The fellows will have an office and access to various resources from DU. Each fellow will have a computer with word processing software, access to printers, e-mail, and law and psychology databases through the university library.
Certification. Upon completion of the postdoctoral training, the fellows will receive documentation clearly delineating the year the fellow participated in the training program.
The University of Denver, Graduate School of Professional Psychology and Denver FIRST are committed to building a diverse and inclusive educational environment. We encourage knowledge of, respect for, and development of skills to effectively engage with diverse individuals and communities.
We are offering two fellowship positions in 2024-2025. Although the positions will have substantial overlap, the delineation of tasks between fellows vary based on experience and interest regarding brain injury screenings for competency-related services.
The goal of the fellowship is to produce psychologists with knowledge of the interaction between the law and psychology, and who are able to assume positions in a variety of settings. The fellowship emphasizes training in forensic evaluation and academia. The training program is therefore designed as an integrated experience in the practice of forensic psychology, incorporating treatment and assessment experiences, as well as research, teaching, supervision, and didactic trainings. Core didactics are provided through a structured, written curriculum with clearly defined training goals and objectives overseen by the training director. These may take the form of formal courses or a regular series of seminars. Content will include case law, ethics, and sociocultural/ethnic factors in the context of forensic assessment and treatment.
Didactics will be offered in collaboration with other local postdoctoral fellowships in forensic psychology and forensic psychiatry. The requirements of the fellowship are designed to fulfill the requirements for postdoctoral psychology licensure in the state of Colorado and to satisfy Colorado statutory requirements regarding qualifications to conduct sanity and competency to proceed evaluations.
Forensic psychology encompasses a range of practice areas far broader than any single training program could address. The fellowship program at Denver FIRST emphasizes certain core competencies, while also providing for elective experiences, which are described later. It is our philosophy that a forensic psychologist can expand upon the core competencies in order to maintain a high standard of work in whatever areas are chosen for future forensic practice. For example, the ability to search for and apply case law regarding a clinical issue is broadly applicable across jurisdictions and practice areas. The fellowship program at Denver FIRST has been formally determined to meet the criteria for the American Board of Forensic Psychology (ABFP) five-year experience waiver.
Duties will include a combination of clinical experiences and academic responsibilities. Current clinical service opportunities include conducting forensic mental health evaluations through Denver FIRST. The fellows will work on competency-related cases through a collaboration with the State of Colorados Office of Behavioral Health, will also work with the Brain Injury neuropsychological screening and evaluation service. The fellows will also supervise GSPP students at the doctoral and/or masters level in their provision of forensic services; this supervision will, in turn, be supervised by a licensed psychologist. All activities will run concurrently throughout the training year.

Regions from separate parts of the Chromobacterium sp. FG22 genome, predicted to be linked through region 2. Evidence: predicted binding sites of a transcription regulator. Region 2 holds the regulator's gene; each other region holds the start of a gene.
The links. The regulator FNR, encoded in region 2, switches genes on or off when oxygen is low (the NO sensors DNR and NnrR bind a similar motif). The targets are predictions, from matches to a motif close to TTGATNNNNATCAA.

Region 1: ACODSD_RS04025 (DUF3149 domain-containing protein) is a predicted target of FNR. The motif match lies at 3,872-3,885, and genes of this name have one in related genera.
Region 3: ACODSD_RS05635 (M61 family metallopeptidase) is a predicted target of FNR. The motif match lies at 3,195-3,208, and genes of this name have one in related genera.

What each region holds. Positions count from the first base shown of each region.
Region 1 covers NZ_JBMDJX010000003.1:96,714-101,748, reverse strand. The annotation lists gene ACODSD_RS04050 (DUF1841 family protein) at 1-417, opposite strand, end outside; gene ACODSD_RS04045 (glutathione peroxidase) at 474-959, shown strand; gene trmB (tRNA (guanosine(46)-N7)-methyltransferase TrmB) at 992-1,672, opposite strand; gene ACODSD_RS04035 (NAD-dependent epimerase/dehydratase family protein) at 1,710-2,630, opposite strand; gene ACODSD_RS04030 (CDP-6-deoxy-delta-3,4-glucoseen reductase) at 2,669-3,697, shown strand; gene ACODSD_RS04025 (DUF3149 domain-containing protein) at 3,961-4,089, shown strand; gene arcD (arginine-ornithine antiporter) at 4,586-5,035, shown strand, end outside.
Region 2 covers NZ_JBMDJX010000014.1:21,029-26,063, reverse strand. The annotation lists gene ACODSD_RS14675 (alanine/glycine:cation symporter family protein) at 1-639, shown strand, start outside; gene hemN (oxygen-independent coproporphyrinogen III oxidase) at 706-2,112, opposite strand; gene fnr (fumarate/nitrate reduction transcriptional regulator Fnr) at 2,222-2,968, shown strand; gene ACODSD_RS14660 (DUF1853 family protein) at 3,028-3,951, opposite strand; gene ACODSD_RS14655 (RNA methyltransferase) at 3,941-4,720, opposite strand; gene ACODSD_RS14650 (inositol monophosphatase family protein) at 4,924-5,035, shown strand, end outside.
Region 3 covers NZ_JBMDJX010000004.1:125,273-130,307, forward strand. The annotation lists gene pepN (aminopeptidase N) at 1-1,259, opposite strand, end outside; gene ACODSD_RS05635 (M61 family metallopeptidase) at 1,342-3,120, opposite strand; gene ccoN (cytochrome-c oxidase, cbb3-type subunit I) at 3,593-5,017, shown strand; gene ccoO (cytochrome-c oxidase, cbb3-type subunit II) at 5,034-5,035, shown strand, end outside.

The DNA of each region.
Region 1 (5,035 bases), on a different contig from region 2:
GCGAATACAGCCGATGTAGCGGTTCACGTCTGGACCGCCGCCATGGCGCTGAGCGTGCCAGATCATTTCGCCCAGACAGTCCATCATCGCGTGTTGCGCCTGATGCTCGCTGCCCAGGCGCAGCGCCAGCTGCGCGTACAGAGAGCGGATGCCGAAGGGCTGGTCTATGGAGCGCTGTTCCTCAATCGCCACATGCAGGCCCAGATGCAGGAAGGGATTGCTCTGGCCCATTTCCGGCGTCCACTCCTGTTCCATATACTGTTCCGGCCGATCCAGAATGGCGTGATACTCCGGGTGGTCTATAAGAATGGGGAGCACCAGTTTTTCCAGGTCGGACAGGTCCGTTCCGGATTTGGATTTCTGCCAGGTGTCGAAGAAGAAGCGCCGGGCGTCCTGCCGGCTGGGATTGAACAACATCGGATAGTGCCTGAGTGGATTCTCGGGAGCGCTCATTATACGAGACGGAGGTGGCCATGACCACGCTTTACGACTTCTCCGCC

Academic responsibilities will include teaching multiple graduate-level forensic psychology courses, participating in research, attending and participating in didactics, and providing trainings and workshops as opportunities arise. Toward the goal of achieving the core competencies listed above, the fellowship program provides a series of core experiences including supervised practice in forensic evaluation, didactic seminars, teaching and supervision, and research.
In a sample work week, fellows will likely spend three days on clinical services, one day on research and teaching, and one day on didactics and supervision. This will of course vary week to week, depending on pressing duties. We strive to meet fellows training interests and can carve out time for additional clinical work in various settings, research, or teaching. A typical month will likely see the fellows completing two evaluations under supervision, conducting supervision, working on research, and preparing or actively teaching a weekly course in the GSPP.
Knowledge, Skills, and Abilities
The successful fellow will be able to work autonomously. Although supervision is a consistent part of the fellows experience, the work of a postdoctoral fellow demands more independence and autonomy than what is found in a pre-doctoral internship program. The Denver FIRST fellowship offers a robust and complex set of training opportunities, with no set schedule or structure aside from the didactic seminar. Instead, it approximates an academic and clinical position. Therefore, time management, initiative, and organization are key.
The fellowship also demands a great deal of communication between the fellows and various professionals. Most often this comes in the form of communicating regularly with attorneys. Fellows (under supervision) will set the scope of the evaluation, gather and clarify information, present findings, and potentially testify on any of the cases on which they work.